The dreadful looking mess in the top right photo is the 'proplasmos' layer of sample painted according to the Prosopon School of Iconology technique. Prosopon was founded by a Russian emigre in New York, and I recently attended a little workshop given to members of the British Association of Iconographers by Irina Bradley, Buckinghamshire-based Grand Master: you can visit her website at http://www.irinabradley.com/index.html. Proplasmos is the primal soup (or in the English translation 'chaos') from which God began the work of creation. We were copying a detail of Irina's own icon of the heavenly Jerusalem, pictured left. The technique relies on a textural sub-layer, created with gritty pigments in a very dilute suspension applied wet in small pools - as the pools dry they leave mottles and swirls on the surface of the gesso, exploiting the natural tendency of different weight crystals to separate out. When the proplasmos layer is dry, the large crystals are scraped off with a palette knife. This underlayer is then modified by many successive scumbles and glazes, ending with the characteristic abstract white highlights. Picture 2 shows the colours intensified and some rough delineation of the forms, picture 3 some quick highlights in white to demonstrate the next stage. A finished icon painted by this technique can have twenty or thirty transparent layers which produce a lively, even busy, visual effect. On the whole not a technique for the the control freak.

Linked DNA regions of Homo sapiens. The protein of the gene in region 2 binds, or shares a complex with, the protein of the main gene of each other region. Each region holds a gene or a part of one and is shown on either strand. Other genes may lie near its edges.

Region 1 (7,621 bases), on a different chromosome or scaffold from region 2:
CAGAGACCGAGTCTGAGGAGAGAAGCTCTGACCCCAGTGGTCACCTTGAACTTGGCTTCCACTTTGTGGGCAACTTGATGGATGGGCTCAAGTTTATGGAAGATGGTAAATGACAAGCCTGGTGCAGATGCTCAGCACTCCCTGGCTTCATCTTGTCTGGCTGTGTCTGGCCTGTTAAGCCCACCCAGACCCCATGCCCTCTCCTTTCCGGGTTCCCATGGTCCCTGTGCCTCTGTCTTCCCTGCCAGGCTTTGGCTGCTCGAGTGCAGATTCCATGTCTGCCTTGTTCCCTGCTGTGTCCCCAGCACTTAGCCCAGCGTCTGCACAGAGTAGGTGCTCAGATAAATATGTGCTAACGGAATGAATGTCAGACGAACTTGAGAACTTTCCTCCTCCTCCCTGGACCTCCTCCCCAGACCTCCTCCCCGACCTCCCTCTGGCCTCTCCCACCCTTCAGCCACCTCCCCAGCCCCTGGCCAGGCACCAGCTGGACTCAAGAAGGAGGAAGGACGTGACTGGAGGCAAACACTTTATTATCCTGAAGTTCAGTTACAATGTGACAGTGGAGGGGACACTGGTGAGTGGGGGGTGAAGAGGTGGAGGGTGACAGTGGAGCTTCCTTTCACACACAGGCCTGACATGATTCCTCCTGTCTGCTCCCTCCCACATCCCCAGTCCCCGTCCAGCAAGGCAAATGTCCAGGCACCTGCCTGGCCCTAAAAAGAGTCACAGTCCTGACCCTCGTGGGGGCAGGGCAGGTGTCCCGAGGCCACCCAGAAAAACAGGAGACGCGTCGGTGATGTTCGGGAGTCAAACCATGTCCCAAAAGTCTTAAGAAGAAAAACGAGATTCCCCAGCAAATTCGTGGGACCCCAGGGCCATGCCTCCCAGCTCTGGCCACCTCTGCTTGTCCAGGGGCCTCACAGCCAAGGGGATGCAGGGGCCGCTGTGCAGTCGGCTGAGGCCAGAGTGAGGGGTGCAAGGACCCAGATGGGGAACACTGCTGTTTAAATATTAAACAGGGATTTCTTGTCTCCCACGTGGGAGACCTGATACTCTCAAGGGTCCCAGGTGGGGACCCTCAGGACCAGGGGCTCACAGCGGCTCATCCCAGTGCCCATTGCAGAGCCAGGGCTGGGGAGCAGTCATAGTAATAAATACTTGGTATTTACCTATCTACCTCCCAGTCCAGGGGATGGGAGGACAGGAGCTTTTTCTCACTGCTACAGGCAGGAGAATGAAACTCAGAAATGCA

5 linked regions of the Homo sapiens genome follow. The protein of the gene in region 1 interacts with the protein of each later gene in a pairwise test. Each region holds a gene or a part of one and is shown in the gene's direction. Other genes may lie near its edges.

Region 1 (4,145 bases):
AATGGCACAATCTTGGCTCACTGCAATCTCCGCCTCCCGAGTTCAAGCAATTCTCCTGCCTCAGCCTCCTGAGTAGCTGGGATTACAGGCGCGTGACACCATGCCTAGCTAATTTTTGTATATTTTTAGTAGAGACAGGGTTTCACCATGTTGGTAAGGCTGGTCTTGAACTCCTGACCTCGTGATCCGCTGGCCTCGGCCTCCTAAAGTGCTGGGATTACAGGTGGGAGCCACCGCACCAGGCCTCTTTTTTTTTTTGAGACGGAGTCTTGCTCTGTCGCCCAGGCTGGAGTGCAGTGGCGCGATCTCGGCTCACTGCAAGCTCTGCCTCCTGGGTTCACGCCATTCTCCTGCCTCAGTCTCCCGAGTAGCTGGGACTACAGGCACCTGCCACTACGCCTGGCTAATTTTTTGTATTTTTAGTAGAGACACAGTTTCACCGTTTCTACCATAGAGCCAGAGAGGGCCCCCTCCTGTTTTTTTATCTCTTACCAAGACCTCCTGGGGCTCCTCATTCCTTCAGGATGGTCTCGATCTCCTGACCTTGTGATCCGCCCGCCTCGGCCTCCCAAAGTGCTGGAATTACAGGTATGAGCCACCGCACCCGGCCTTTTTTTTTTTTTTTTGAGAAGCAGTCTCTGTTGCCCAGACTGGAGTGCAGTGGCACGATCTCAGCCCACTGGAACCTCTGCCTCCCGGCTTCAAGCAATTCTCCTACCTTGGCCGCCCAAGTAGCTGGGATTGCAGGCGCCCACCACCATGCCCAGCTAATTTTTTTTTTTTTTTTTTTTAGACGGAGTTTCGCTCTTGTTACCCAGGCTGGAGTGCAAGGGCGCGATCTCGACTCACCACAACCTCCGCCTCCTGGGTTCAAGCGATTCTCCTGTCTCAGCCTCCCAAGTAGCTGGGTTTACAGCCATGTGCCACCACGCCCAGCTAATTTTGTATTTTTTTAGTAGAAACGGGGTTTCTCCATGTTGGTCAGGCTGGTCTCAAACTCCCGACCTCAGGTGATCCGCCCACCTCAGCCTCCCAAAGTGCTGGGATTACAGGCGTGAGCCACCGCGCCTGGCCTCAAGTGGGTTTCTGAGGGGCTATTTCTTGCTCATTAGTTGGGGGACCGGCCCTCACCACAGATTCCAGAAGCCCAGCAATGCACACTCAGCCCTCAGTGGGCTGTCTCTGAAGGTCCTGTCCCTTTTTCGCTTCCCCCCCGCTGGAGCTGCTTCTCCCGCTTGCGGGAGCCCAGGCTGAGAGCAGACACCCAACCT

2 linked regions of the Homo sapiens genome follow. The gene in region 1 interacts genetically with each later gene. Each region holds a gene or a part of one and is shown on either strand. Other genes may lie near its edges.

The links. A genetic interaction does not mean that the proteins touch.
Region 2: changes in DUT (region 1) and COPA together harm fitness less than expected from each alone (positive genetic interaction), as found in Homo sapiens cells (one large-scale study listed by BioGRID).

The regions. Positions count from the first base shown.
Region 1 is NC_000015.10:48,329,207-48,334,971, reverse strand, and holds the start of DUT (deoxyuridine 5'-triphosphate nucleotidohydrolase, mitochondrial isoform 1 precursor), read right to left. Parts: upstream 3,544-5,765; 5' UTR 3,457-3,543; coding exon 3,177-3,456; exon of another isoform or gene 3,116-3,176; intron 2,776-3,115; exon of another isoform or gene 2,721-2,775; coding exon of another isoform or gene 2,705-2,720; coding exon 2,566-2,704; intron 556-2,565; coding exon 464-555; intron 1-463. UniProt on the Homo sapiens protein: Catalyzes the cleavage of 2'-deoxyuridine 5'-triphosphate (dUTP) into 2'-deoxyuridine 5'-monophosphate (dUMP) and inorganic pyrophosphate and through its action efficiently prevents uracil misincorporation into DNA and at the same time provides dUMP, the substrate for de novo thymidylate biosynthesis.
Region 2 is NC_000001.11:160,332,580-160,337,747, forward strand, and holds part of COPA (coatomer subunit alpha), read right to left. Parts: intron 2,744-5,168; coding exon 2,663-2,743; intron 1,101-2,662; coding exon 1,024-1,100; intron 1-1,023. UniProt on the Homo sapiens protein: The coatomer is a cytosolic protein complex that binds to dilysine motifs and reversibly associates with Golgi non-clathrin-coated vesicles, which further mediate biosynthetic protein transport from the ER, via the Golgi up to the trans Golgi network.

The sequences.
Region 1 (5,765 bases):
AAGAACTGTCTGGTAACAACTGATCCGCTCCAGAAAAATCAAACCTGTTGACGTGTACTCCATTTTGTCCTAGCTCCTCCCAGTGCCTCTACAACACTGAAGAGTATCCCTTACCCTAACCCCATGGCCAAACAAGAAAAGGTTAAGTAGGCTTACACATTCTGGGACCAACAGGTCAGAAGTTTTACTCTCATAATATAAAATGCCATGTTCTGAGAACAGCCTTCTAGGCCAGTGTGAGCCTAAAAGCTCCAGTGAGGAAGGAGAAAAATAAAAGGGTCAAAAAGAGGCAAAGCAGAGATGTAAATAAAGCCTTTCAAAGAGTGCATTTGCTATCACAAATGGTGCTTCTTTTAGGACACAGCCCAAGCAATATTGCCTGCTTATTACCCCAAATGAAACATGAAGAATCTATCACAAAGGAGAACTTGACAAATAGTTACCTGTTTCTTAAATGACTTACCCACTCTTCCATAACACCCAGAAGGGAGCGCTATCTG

The view from my desk
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